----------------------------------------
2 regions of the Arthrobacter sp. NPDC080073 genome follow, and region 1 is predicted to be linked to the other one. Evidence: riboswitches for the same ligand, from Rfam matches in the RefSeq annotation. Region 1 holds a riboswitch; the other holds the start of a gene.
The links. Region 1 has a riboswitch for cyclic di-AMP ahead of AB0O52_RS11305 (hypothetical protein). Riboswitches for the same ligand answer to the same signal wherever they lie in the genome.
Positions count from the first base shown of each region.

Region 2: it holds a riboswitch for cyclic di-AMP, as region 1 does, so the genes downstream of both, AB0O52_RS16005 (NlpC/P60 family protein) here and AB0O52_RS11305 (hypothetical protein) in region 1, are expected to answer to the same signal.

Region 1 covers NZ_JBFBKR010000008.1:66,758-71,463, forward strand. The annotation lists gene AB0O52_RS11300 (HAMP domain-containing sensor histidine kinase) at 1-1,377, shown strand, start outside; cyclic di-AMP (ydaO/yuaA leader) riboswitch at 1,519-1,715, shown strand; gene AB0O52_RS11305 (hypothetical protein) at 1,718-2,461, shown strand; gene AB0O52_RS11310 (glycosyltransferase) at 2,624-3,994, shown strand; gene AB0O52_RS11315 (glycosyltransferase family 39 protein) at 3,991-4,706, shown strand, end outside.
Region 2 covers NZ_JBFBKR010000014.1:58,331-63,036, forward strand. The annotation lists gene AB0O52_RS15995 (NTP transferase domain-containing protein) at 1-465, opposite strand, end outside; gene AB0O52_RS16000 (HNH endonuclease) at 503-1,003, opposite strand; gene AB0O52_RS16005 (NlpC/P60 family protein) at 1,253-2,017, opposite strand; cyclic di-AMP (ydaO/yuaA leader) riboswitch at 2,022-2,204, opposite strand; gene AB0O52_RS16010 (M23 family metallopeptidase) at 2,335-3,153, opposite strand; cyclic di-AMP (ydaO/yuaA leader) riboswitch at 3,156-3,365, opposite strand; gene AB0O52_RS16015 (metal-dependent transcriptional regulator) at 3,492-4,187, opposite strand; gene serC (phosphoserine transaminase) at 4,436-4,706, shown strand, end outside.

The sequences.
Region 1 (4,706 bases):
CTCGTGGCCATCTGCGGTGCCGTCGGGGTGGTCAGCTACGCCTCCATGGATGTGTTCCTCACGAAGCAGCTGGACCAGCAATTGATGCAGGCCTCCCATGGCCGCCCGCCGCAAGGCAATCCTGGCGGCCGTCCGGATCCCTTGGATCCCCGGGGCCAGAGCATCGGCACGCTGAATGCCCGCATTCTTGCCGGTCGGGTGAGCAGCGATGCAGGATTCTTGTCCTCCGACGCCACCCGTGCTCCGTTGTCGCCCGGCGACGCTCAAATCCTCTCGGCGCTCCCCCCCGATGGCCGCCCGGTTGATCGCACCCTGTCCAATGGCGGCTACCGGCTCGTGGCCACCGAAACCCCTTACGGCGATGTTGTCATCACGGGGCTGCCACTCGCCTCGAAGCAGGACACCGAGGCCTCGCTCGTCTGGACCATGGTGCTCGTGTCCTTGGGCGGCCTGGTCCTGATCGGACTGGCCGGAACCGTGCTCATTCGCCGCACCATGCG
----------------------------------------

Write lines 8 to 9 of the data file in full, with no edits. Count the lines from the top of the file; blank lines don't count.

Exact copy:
Region 1 (4,706 bases):
CTCGTGGCCATCTGCGGTGCCGTCGGGGTGGTCAGCTACGCCTCCATGGATGTGTTCCTCACGAAGCAGCTGGACCAGCAATTGATGCAGGCCTCCCATGGCCGCCCGCCGCAAGGCAATCCTGGCGGCCGTCCGGATCCCTTGGATCCCCGGGGCCAGAGCATCGGCACGCTGAATGCCCGCATTCTTGCCGGTCGGGTGAGCAGCGATGCAGGATTCTTGTCCTCCGACGCCACCCGTGCTCCGTTGTCGCCCGGCGACGCTCAAATCCTCTCGGCGCTCCCCCCCGATGGCCGCCCGGTTGATCGCACCCTGTCCAATGGCGGCTACCGGCTCGTGGCCACCGAAACCCCTTACGGCGATGTTGTCATCACGGGGCTGCCACTCGCCTCGAAGCAGGACACCGAGGCCTCGCTCGTCTGGACCATGGTGCTCGTGTCCTTGGGCGGCCTGGTCCTGATCGGACTGGCCGGAACCGTGCTCATTCGCCGCACCATGCG